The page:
March 25, 2019

Translating College Experiences to Employment Qualifications

Translating your college experiences into meaningful qualifications goes beyond thinking about what you’re good at.  It’s an art form that takes a lot of work (and patience)!

I remember getting ready for college graduation with two big questions on my mind:  (1) “Why is AOL dial-up so slow??” and (2) I have a ton of cool college experiences – how do I translate these into skills potential employers really care about??”

Well, I think most college students don’t ask themselves my first question anymore – haha. But I bet there’s still a ton of upcoming graduates still asking themselves that second question everyday – lots of experiences, not sure how to package it for the “real world.”

For the next several weeks, I’m focusing on those getting ready to walk across the stage and graduate from university.  My intent – get you (and probably your parents, too) ready for life outside the classroom.  Topics will range from Networking to Mindset – all incorporating my experiences in the “real world” to guide you.

This week I’m diving-deep on a topic I hear a lot from my college clients – translating university experiences into meaningful employment qualifications.  Most folks start with the job/company and try to fit from that perspective.  Scratch that!  I think professional engagement comes from the opposite approach – start with you first!

Here’s my (secret) recipe for success to translate your college experiences into meaningful job qualifications:

Mind-map your university experiences:  This is where I recommend you start. Take an hour to create a mind-map of all your cool/interesting/meaningful college experiences.  Write down experiences that got you out of bed in the morning. For me, it was stuff like Freshman Orientation Leader, Newspaper Editor, and Fraternity Social Chair.  Does not have to be job/internship related!  Where were you exhibiting skills that you want to find in your first gig – start there!

Know what you value: After you get a sense of all your meaningful college experiences, use the mind-map to dive deeper into the value those things created for you.  What muscles did you flex (and want to flex in the future)? Communication? Dealing with Ambiguity? Influencing Others? Leading a team? Getting a sense of the behaviors you enjoyed during those experiences is a great next step.  Make sure to write down those muscles you want to use in the future.

Know what employer’s value: Now that you know what experiences brought value to you, get a sense of what organizations value.  Where to start?  Check-out Mission Statements, Leadership Principles, Company Values.  Companies like Microsoft, Starbucks, and Amazon make these values front-and-center – you want to make sure the stuff you’re good at (and interested in) matches what the organization finds valuable as well.  Jot down potential companies that match your experiences/values.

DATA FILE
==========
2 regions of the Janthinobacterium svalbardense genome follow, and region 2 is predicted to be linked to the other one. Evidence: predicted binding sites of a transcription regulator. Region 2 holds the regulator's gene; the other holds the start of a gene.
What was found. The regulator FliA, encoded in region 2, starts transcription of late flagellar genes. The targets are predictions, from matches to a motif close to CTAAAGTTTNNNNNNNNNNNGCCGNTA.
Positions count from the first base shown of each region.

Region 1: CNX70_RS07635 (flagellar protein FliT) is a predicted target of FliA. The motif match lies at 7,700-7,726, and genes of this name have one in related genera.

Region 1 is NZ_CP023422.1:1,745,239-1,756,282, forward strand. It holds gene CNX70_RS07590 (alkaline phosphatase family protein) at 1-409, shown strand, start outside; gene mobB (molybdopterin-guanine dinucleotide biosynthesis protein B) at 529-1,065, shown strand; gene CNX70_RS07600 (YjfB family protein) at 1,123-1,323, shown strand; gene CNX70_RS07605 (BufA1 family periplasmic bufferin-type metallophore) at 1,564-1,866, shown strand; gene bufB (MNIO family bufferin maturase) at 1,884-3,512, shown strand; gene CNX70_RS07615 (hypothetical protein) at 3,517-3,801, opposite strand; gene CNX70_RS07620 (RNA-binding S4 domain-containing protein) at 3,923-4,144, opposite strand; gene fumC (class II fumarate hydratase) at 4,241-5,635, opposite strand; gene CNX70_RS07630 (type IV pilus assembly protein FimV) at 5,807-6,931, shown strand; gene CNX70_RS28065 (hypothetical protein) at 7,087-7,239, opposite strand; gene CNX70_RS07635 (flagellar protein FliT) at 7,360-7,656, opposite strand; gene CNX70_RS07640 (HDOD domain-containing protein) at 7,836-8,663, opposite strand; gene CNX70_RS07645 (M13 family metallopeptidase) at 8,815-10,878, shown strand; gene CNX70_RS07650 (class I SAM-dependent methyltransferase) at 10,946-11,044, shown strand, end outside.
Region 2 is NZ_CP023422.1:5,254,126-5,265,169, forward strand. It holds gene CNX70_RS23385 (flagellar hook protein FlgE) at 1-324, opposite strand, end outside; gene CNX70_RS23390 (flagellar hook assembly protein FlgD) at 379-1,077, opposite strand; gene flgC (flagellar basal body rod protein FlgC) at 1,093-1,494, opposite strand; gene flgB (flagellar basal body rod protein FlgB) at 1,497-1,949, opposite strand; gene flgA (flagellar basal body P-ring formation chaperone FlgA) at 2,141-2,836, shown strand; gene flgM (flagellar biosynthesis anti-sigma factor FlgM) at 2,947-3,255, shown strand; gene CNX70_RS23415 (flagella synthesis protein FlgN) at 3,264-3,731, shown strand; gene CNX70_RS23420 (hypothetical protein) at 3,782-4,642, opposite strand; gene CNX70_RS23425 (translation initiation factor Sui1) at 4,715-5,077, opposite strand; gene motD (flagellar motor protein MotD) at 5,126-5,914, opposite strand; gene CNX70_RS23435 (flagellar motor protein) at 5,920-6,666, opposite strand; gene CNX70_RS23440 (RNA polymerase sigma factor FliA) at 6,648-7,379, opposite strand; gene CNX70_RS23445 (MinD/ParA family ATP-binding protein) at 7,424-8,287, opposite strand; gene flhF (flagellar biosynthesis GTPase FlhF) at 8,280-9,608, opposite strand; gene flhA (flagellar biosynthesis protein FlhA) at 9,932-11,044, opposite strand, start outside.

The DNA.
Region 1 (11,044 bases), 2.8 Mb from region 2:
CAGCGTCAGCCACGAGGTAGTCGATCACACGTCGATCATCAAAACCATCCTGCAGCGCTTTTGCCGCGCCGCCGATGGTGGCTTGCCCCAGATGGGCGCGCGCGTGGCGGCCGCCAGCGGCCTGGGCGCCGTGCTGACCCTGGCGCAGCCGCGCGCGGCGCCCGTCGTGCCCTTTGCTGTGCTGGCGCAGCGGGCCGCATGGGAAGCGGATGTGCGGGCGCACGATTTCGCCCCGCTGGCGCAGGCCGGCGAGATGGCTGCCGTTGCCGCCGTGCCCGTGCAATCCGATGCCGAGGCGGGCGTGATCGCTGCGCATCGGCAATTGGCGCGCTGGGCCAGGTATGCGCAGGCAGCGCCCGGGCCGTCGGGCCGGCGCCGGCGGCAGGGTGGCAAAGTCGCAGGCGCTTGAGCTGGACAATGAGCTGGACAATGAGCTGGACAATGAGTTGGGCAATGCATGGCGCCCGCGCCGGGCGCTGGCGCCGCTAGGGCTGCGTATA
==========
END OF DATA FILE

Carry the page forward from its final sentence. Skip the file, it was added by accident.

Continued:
Get a sense of the right language:  I find that clients often don’t know how to “talk-the-corporate-talk.”  I get it.  It’s sometimes (ok, often times) an entirely different language.  “Resource Management,” “Performance Metrics,” “Scale,” and “Managing Up/Across/Down” just to name a few. But on the softer/human side, you can get a sense of how to translate your experiences appropriately for each company. Check-out language in Job Descriptions, see how the organization describes products, and talk to those in your network about how to position your experiences/value.  You’ll quickly find yourself a master of corporate jargon! (bet they didn’t teach that in school!) Connect your experiences/values to the right company language – see how it fits!

Have intent in your approach: Now that you know yourself, your experiences/value and potential organizations a little better, take time and create intent in your search.  I wrote about the Power of Intent last month, and it’s important to practice here as well.  Write down the type of experience(s) you want next.  Meditate on your potential path(s). Smile and try not to be too hard on yourself (easier said than done, I know).  Know that this is a journey and the first path out of college might not be perfect. Give yourself 10 mins a day to focus on your journey!

Learn, Iterate, & Practice: The real test comes when you’re out talking to potential employers. You might find your language needs to change or your “minor” experiences are actually pretty big! That’s awesome to know!  I always tell my clients – flexibility is key and the fun (and awesome job) comes from the journey.  Take notes after each interaction. Constantly ask yourself, “How can I get better?”

Your homework this week: Start!! Let’s take that first step. Spend an hour creating your “Experience Mind-Map.” Get a good sense of what experiences you’ve had on campus and the value it’s created for you. Research companies that might fit YOU instead of the traditional approach of forcing you to fit the company.  Needing some help thinking about it, let me know!

Coming-up next time:  Mental preparedness is key to a successful transition out of the classroom and into the real world. Next time – best practices for staying mentally focused and managing those Gremlins that are going to start popping-up the second you leave that stage!

Here’s to your Engaged Pursuit!

Tom Perry's Signature

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